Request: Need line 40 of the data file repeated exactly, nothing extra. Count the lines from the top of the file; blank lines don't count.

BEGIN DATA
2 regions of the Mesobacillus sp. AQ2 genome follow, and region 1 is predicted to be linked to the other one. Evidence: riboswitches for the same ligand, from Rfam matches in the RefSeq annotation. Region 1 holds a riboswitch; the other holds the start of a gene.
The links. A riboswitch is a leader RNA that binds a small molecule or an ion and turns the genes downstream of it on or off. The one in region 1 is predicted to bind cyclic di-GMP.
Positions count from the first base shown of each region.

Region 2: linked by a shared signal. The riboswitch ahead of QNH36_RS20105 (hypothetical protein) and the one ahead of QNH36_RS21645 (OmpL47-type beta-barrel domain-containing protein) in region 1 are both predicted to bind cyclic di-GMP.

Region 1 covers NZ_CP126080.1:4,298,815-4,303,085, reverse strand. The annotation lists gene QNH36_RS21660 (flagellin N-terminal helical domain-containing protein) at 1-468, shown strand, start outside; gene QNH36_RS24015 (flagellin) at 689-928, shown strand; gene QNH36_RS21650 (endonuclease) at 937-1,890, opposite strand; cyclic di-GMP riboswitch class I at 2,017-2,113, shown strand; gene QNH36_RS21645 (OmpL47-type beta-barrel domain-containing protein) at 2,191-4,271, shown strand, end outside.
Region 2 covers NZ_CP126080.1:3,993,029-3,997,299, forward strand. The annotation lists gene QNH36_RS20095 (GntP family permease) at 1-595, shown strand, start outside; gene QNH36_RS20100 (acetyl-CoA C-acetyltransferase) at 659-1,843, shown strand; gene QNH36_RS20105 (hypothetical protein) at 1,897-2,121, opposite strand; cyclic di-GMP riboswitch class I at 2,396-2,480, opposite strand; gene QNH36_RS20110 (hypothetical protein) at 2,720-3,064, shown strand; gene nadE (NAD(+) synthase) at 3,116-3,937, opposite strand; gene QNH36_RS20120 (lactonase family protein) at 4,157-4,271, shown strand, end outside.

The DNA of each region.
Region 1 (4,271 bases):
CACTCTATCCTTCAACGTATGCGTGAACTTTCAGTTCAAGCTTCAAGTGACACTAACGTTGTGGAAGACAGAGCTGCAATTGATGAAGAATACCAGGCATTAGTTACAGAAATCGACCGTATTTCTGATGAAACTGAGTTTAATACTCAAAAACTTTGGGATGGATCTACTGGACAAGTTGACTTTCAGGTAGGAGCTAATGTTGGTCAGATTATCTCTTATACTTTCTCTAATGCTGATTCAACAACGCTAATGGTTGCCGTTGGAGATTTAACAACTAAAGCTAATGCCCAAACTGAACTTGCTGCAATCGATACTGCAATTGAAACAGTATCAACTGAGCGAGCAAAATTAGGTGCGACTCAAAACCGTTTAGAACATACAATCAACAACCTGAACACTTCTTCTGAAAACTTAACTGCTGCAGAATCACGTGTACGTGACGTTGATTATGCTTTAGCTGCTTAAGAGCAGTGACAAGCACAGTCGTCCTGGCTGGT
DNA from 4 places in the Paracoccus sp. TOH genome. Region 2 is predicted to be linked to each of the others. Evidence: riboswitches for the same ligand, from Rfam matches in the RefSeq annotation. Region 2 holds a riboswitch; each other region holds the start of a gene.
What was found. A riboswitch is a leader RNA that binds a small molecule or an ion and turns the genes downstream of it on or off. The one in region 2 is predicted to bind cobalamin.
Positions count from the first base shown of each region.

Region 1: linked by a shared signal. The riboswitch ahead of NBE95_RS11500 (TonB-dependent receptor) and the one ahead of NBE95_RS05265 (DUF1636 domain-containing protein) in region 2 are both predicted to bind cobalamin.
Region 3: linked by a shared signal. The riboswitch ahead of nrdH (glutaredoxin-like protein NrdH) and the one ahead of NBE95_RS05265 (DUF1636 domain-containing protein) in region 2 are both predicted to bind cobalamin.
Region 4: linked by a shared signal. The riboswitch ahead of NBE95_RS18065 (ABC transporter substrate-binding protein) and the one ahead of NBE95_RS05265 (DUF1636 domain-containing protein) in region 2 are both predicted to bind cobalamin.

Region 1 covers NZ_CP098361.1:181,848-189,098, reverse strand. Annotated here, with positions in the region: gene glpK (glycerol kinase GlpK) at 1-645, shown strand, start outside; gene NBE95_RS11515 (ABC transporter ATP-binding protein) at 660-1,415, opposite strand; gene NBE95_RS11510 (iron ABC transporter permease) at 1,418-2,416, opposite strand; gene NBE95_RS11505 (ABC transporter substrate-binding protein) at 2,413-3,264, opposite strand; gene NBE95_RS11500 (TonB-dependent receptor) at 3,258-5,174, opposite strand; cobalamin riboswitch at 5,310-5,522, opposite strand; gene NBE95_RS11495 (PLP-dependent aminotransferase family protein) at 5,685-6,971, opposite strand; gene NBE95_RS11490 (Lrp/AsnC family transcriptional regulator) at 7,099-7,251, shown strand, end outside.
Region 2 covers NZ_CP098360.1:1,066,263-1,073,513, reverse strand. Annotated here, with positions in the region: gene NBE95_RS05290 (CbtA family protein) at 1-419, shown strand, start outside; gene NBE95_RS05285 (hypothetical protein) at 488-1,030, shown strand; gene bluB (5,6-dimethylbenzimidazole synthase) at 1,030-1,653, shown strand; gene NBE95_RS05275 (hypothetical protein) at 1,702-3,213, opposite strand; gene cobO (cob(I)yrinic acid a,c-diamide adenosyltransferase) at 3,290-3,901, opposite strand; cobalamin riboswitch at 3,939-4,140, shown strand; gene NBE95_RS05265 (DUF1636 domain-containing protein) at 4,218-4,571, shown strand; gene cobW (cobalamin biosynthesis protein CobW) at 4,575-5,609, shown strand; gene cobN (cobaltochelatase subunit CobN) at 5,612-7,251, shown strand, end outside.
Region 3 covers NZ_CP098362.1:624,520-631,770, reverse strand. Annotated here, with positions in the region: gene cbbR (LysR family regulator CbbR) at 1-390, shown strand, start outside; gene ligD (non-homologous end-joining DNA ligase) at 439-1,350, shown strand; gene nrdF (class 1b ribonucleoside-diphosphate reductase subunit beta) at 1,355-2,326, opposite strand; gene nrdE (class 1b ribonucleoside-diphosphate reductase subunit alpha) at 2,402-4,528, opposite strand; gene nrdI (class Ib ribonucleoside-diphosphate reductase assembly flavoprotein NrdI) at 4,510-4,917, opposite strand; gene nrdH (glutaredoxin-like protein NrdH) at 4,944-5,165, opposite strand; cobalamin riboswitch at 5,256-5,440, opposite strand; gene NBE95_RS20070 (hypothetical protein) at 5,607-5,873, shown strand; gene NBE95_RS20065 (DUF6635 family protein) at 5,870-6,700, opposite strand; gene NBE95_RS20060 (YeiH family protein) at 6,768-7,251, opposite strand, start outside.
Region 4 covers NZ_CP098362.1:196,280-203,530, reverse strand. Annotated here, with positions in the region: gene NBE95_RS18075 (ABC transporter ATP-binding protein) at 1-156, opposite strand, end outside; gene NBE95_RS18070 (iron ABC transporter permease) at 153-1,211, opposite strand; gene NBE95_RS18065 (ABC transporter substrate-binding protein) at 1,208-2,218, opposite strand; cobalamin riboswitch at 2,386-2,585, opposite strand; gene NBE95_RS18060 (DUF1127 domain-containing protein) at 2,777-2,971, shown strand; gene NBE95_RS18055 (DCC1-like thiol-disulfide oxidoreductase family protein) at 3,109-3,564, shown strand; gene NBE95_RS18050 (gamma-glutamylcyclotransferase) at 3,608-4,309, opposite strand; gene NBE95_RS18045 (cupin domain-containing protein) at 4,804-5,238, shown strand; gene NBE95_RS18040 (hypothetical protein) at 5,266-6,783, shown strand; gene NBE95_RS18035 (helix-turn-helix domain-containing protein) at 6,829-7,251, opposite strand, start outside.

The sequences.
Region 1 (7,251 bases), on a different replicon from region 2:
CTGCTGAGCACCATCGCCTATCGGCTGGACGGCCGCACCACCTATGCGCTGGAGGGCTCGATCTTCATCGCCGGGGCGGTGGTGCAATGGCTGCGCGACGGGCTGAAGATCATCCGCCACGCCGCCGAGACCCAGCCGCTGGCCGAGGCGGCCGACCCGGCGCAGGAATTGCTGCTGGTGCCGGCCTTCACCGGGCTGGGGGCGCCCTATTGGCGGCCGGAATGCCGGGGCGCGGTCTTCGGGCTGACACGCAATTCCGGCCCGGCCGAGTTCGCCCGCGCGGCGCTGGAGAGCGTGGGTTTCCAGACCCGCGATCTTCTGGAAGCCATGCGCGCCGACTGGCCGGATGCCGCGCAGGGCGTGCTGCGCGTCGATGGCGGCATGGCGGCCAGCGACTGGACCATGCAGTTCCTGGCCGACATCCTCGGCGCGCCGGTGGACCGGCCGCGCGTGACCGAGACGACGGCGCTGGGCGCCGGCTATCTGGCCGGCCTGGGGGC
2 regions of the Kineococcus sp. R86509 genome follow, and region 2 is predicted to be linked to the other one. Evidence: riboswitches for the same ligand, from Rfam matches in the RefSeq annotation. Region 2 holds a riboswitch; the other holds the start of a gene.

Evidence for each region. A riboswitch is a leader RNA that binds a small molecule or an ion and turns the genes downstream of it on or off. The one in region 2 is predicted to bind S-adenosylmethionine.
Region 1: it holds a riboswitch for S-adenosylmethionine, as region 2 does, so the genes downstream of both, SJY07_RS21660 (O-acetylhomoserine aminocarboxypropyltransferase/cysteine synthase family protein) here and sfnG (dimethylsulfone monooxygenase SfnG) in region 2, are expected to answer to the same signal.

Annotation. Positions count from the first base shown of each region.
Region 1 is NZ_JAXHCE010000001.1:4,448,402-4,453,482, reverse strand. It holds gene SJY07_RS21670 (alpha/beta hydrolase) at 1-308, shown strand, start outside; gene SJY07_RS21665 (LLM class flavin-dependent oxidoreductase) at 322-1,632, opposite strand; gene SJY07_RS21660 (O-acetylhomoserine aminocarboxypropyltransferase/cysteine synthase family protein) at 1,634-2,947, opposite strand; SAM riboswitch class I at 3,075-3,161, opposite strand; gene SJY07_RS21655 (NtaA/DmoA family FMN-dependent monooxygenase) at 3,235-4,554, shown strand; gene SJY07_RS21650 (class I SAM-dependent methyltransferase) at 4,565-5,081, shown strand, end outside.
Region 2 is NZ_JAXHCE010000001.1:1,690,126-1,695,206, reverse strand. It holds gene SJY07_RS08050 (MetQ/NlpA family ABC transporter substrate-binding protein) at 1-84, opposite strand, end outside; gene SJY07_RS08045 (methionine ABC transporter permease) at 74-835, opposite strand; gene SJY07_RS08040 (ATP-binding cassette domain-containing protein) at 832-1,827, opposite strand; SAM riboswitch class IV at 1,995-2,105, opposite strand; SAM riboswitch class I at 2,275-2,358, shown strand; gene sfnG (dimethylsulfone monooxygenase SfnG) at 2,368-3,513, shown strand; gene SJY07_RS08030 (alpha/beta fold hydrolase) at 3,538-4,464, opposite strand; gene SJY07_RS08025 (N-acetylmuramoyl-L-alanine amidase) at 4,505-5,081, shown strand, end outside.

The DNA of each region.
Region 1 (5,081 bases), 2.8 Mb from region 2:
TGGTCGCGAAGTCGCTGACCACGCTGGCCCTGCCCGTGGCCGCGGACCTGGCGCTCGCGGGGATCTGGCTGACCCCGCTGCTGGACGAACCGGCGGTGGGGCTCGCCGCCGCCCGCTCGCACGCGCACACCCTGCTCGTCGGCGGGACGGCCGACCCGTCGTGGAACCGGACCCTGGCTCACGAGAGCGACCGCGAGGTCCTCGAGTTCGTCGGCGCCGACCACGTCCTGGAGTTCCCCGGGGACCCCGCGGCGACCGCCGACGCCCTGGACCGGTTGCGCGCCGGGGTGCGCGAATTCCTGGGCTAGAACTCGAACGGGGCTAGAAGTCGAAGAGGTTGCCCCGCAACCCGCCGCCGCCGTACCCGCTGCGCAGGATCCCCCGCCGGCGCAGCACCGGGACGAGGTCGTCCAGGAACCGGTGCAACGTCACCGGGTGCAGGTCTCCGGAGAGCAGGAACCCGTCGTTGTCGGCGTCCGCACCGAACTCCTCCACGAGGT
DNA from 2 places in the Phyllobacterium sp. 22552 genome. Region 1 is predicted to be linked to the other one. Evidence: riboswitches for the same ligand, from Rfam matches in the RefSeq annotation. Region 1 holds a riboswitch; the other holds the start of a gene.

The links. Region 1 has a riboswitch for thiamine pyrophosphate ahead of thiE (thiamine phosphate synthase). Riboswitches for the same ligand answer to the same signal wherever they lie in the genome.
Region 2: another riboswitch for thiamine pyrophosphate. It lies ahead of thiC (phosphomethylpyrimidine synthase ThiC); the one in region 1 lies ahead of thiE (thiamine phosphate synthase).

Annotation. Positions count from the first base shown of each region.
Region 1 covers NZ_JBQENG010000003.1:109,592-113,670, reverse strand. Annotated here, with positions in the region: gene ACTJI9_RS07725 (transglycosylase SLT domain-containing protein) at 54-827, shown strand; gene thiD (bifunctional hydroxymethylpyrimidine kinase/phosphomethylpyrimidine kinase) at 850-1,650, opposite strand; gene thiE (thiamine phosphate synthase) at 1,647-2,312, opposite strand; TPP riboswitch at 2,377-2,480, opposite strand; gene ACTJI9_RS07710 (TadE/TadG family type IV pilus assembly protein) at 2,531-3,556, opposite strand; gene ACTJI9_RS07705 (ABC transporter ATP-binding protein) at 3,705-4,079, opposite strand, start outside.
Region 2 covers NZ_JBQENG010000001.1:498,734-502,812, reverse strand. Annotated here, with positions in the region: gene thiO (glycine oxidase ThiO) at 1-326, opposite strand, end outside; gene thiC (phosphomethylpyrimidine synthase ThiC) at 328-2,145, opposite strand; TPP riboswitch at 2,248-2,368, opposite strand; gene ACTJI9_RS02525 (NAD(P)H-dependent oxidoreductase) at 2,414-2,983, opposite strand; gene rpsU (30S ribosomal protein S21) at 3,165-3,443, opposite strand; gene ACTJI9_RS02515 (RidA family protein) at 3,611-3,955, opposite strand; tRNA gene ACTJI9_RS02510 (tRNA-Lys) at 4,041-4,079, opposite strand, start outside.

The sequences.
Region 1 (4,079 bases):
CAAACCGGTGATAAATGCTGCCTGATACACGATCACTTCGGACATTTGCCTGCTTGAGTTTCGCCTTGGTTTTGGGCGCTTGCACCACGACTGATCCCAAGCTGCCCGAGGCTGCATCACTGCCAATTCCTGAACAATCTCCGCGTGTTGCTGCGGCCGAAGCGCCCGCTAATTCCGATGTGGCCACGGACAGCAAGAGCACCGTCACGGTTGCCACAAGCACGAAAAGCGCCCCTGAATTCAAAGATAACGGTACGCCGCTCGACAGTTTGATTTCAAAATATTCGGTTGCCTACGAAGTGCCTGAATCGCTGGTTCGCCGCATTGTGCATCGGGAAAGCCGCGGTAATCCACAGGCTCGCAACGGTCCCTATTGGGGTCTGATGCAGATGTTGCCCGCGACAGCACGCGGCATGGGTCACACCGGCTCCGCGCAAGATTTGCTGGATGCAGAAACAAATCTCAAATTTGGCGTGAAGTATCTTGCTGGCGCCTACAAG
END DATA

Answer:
CAAACCGGTGATAAATGCTGCCTGATACACGATCACTTCGGACATTTGCCTGCTTGAGTTTCGCCTTGGTTTTGGGCGCTTGCACCACGACTGATCCCAAGCTGCCCGAGGCTGCATCACTGCCAATTCCTGAACAATCTCCGCGTGTTGCTGCGGCCGAAGCGCCCGCTAATTCCGATGTGGCCACGGACAGCAAGAGCACCGTCACGGTTGCCACAAGCACGAAAAGCGCCCCTGAATTCAAAGATAACGGTACGCCGCTCGACAGTTTGATTTCAAAATATTCGGTTGCCTACGAAGTGCCTGAATCGCTGGTTCGCCGCATTGTGCATCGGGAAAGCCGCGGTAATCCACAGGCTCGCAACGGTCCCTATTGGGGTCTGATGCAGATGTTGCCCGCGACAGCACGCGGCATGGGTCACACCGGCTCCGCGCAAGATTTGCTGGATGCAGAAACAAATCTCAAATTTGGCGTGAAGTATCTTGCTGGCGCCTACAAG